The Assumptive Worlds of Psychopathy VIII: Embracing Shame and Guilt—Unraveling the Stigma Surrounding Mental Illness

The Assumptive Worlds of Psychopathy VIII: Embracing Shame and Guilt—Unraveling the Stigma Surrounding Mental Illness

This disease has left Kendell stigmatized, ashamed and often ridden with guilt. It is guilt for not being strong enough to fight the “disease” and shame for spending so much money on a disease that doesn’t exist. There is also stigmatization by the medical community and friends alike—who deny any real existence of the disease and its long-term effects.  Kendell remembers being in the hospital on one of her many visits and meeting with a doctor who was extremely dismissive. As she sat there shaking and barely able to function—trying to explain to him that she had “Chronic” Lyme disease—he looked at her and said: “Lyme is a Red Herring, and Chronic Lyme does not exist, so do you and your family a favor and get on some antipsychotics.”

As he finished saying this, Kendell looked over at the nurse’s station and the 3 or 4 nurses standing there were snickering at her. The humiliation she felt at that moment was crushing! She started to think about her family, her two- year-old son, and how she was unable to take care of them. Her mother-in-law had flown up to help because Kendell could barely function. As the doctor threw this insult in her face, the guilt that Kendell felt for not digging in deeper and taking care of her son was unbearable. She thought, “How could I be such a horrible mother? Maybe the doctor was right? What if I really am just crazy or as he had insinuated, histrionic? Was I doing this to myself and my family?” Even though her symptoms had come out of nowhere and she knew herself, it was interactions like this that placed seeds of doubt in Kendell’s head and made her even start to hate herself. Kendell remembers leaving the hospital that day with a feeling of utter hopeless and humiliation.

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About the Author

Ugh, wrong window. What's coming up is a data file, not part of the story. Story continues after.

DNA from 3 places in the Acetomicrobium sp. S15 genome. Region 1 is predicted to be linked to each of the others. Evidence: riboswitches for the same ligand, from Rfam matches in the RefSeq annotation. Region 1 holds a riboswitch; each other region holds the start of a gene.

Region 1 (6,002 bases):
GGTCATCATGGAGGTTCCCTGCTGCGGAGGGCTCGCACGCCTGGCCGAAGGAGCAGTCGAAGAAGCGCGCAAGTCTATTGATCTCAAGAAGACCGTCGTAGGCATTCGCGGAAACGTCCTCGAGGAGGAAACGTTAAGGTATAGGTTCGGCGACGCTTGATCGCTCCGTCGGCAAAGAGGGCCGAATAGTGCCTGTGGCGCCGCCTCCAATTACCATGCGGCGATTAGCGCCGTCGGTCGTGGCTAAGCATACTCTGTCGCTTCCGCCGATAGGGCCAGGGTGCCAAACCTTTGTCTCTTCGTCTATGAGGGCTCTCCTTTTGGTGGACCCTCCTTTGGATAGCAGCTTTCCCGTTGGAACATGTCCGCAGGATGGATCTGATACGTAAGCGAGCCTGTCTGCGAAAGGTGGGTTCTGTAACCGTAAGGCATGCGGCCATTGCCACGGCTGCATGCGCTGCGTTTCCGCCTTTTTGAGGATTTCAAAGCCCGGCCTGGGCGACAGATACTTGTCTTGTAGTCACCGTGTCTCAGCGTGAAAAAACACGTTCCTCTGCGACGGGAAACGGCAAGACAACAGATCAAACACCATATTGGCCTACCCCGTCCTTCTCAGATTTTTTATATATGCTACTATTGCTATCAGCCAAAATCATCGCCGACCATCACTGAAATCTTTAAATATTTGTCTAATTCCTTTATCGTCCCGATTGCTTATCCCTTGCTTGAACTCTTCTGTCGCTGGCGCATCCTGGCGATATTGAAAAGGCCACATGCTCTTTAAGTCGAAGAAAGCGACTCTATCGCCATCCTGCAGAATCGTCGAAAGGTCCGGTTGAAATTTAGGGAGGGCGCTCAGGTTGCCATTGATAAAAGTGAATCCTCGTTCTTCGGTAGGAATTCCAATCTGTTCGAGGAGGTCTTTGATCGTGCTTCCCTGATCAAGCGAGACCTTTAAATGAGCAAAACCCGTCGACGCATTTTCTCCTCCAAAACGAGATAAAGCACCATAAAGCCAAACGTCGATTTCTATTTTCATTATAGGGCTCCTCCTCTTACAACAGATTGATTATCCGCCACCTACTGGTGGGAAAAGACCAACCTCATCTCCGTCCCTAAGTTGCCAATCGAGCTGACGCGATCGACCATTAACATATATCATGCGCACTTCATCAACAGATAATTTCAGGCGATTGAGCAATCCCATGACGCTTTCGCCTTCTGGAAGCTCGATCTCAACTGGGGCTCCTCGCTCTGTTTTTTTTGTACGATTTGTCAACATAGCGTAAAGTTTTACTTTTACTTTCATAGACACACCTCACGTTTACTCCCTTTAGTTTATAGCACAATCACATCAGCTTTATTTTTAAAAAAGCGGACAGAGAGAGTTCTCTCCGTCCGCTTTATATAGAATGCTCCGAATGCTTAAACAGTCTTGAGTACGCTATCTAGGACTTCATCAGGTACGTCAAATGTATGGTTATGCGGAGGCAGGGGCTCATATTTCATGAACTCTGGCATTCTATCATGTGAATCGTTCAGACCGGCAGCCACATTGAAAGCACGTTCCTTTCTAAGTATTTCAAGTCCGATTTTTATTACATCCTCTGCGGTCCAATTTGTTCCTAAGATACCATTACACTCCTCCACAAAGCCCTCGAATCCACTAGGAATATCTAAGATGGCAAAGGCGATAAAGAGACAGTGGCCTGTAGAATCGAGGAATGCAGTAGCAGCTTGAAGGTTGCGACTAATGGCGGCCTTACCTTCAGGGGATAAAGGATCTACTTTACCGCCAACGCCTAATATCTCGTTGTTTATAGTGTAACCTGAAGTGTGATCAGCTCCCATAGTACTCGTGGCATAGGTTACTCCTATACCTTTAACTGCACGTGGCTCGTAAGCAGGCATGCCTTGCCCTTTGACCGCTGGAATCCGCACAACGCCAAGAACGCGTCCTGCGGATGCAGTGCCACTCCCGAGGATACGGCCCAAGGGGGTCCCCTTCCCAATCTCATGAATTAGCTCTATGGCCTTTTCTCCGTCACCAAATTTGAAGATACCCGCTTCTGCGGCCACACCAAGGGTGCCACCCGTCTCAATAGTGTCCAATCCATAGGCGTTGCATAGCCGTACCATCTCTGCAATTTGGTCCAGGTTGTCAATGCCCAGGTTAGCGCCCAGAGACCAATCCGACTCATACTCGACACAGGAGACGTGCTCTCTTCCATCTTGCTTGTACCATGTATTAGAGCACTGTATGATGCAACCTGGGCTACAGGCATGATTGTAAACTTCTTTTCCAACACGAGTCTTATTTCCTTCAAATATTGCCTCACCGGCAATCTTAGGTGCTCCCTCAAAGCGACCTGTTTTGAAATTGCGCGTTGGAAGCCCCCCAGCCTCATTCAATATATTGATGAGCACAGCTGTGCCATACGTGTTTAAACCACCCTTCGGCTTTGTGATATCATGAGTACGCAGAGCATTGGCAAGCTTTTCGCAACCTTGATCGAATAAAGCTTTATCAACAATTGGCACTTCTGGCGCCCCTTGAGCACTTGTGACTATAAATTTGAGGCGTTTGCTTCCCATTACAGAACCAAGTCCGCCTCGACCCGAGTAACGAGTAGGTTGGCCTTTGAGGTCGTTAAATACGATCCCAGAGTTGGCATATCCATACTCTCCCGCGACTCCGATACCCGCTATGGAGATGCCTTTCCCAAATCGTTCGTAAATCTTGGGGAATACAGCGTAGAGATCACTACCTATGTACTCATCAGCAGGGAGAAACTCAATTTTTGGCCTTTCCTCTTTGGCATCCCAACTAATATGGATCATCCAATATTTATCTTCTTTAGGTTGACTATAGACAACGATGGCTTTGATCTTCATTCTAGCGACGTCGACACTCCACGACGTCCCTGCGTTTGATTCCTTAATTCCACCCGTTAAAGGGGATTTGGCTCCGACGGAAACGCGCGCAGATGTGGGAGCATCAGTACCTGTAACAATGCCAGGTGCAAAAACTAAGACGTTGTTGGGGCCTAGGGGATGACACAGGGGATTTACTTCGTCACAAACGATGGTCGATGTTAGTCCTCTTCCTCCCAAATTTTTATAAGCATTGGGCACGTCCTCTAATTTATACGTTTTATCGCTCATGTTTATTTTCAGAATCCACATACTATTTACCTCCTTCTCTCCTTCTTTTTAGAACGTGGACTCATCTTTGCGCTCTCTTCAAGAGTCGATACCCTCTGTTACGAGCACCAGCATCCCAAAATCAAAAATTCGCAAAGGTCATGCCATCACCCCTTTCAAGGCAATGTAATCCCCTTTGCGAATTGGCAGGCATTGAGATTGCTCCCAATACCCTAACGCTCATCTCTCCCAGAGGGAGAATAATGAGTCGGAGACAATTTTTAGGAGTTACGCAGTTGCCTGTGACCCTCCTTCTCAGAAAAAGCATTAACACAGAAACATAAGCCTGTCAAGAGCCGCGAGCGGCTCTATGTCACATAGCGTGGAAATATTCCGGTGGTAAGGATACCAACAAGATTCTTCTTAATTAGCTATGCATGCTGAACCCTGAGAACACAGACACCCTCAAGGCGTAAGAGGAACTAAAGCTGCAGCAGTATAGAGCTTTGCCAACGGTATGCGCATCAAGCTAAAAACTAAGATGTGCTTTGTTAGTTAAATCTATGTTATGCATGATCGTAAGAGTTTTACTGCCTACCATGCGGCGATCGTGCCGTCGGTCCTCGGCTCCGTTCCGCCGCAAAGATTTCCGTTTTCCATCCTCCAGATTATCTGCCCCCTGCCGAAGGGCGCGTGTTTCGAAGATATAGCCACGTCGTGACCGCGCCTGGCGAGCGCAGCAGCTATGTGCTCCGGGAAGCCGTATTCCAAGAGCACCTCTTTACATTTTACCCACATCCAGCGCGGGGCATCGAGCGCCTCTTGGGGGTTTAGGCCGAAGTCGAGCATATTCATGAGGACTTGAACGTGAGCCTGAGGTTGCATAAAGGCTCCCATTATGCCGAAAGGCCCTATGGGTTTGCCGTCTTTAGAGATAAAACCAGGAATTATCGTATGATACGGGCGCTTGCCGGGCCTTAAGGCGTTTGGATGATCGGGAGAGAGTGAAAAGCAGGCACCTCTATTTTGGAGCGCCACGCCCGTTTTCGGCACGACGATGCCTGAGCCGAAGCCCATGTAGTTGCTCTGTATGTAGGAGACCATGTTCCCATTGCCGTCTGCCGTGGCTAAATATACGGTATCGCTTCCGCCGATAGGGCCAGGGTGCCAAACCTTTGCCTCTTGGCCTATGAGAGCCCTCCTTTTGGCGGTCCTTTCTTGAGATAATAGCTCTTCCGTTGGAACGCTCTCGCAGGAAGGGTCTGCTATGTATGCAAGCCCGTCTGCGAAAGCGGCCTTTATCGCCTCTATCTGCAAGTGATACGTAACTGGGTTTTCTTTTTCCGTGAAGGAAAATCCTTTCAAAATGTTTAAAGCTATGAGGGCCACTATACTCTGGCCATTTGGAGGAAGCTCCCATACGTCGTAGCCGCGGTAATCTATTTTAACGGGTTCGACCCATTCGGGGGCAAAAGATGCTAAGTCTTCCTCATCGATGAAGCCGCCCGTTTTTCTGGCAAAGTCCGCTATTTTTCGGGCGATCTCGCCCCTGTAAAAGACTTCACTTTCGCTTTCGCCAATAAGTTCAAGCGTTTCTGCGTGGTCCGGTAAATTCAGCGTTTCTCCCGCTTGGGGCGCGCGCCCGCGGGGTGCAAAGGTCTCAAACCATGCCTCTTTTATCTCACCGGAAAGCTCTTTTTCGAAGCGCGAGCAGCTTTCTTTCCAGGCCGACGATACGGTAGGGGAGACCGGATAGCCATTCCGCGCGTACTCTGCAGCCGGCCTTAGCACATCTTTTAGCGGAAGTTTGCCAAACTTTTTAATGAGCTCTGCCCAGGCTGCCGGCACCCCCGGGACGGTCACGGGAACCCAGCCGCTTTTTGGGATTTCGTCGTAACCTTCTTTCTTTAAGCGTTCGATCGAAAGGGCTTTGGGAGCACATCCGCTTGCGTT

Lewis And MunzerChristy Lewis holds a Master’s Degree in Social Work from the University of Texas at Arlington. She is a Licensed Clinical Social Worker (LCSW) and has counseled for a combined 17 years in several clinical and medical settings and has offered career/life coaching for an additional 10 years. Christy is also Board Certified in Biofeedback and Neurofeedback through BCIA, the Biofeedback Certification International Alliance organization. Prior to working in private practice settings, Christy worked in Psychiatric and Rehabilitation hospital settings. Additionally, she worked in career transition/outplacement settings helping clients with their career transition needs. Christy Lewis currently works and is the director at her own private practice setting, The Biofeedback, Education, & Training Center, PLLC, where she combines counseling with a variety of training modalities to individuals of all ages who need help with issues ranging from severe emotional turmoil to people who are working on taking their personal growth to a higher level. Specifically, she has extensive experience working with kids, teens, & adults who have anxiety, depression, ADHD, frustration/anger issues, behavioral issues, and pain management. Kendell Munzer was born in Peekskill NY in 1973. In 1997 she earned her Bachelor's Degree in Criminal Justice from Curry College. In 2002 she earned her M.A in Counseling from Mercy College. She is currently pursuing her Doctoral Degree in Psychology at The Professional School of Psychology. Kendell works as a part time substitute teacher for the Charleston County School District. The majority of this work is spent working with behaviorally challenged students. She also works part time growing a local Kitchen and Bath business she and her husband have recently opened. Kendell has an extensive background as a Behavioral Specialist and has conducted many staff trainings and seminars. Presently she resides in Mt. Pleasant SC with her husband and two children. When Kendell isn’t at work she enjoys, photography, travelling, skiing, and spending quality time with her family.

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